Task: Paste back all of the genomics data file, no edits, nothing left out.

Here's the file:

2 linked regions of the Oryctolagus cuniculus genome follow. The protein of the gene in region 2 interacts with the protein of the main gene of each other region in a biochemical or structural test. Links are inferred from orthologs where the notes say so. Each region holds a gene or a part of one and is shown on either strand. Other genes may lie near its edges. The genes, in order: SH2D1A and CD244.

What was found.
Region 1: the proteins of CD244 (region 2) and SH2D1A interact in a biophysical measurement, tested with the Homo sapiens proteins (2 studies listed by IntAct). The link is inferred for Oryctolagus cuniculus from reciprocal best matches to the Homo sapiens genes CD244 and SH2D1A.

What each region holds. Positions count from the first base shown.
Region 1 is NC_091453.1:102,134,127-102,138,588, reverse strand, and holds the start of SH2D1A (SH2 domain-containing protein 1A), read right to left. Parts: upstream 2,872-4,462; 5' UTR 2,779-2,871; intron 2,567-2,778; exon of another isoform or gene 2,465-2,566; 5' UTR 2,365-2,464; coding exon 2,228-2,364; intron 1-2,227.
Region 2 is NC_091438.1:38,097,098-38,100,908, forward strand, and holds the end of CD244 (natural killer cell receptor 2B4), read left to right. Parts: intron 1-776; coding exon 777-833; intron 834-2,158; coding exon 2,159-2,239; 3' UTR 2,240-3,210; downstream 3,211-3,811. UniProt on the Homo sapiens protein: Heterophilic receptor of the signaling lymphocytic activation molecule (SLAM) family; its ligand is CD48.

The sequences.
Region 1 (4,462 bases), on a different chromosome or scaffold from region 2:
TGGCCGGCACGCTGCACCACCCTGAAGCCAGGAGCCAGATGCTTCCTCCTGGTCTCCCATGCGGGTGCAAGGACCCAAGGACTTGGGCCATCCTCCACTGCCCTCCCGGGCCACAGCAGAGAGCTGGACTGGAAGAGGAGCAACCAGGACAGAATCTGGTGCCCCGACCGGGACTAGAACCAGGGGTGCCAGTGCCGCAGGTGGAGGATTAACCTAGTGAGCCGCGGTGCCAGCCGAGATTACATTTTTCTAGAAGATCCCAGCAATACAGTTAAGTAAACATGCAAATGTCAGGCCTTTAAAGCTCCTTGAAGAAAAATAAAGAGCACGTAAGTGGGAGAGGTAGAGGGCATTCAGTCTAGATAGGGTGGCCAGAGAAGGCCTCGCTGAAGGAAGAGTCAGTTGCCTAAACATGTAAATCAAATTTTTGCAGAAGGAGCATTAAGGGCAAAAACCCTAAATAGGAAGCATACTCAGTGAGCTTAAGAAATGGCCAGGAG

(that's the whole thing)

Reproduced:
2 linked regions of the Oryctolagus cuniculus genome follow. The protein of the gene in region 2 interacts with the protein of the main gene of each other region in a biochemical or structural test. Links are inferred from orthologs where the notes say so. Each region holds a gene or a part of one and is shown on either strand. Other genes may lie near its edges. The genes, in order: SH2D1A and CD244.

What was found.
Region 1: the proteins of CD244 (region 2) and SH2D1A interact in a biophysical measurement, tested with the Homo sapiens proteins (2 studies listed by IntAct). The link is inferred for Oryctolagus cuniculus from reciprocal best matches to the Homo sapiens genes CD244 and SH2D1A.

What each region holds. Positions count from the first base shown.
Region 1 is NC_091453.1:102,134,127-102,138,588, reverse strand, and holds the start of SH2D1A (SH2 domain-containing protein 1A), read right to left. Parts: upstream 2,872-4,462; 5' UTR 2,779-2,871; intron 2,567-2,778; exon of another isoform or gene 2,465-2,566; 5' UTR 2,365-2,464; coding exon 2,228-2,364; intron 1-2,227.
Region 2 is NC_091438.1:38,097,098-38,100,908, forward strand, and holds the end of CD244 (natural killer cell receptor 2B4), read left to right. Parts: intron 1-776; coding exon 777-833; intron 834-2,158; coding exon 2,159-2,239; 3' UTR 2,240-3,210; downstream 3,211-3,811. UniProt on the Homo sapiens protein: Heterophilic receptor of the signaling lymphocytic activation molecule (SLAM) family; its ligand is CD48.

The sequences.
Region 1 (4,462 bases), on a different chromosome or scaffold from region 2:
TGGCCGGCACGCTGCACCACCCTGAAGCCAGGAGCCAGATGCTTCCTCCTGGTCTCCCATGCGGGTGCAAGGACCCAAGGACTTGGGCCATCCTCCACTGCCCTCCCGGGCCACAGCAGAGAGCTGGACTGGAAGAGGAGCAACCAGGACAGAATCTGGTGCCCCGACCGGGACTAGAACCAGGGGTGCCAGTGCCGCAGGTGGAGGATTAACCTAGTGAGCCGCGGTGCCAGCCGAGATTACATTTTTCTAGAAGATCCCAGCAATACAGTTAAGTAAACATGCAAATGTCAGGCCTTTAAAGCTCCTTGAAGAAAAATAAAGAGCACGTAAGTGGGAGAGGTAGAGGGCATTCAGTCTAGATAGGGTGGCCAGAGAAGGCCTCGCTGAAGGAAGAGTCAGTTGCCTAAACATGTAAATCAAATTTTTGCAGAAGGAGCATTAAGGGCAAAAACCCTAAATAGGAAGCATACTCAGTGAGCTTAAGAAATGGCCAGGAG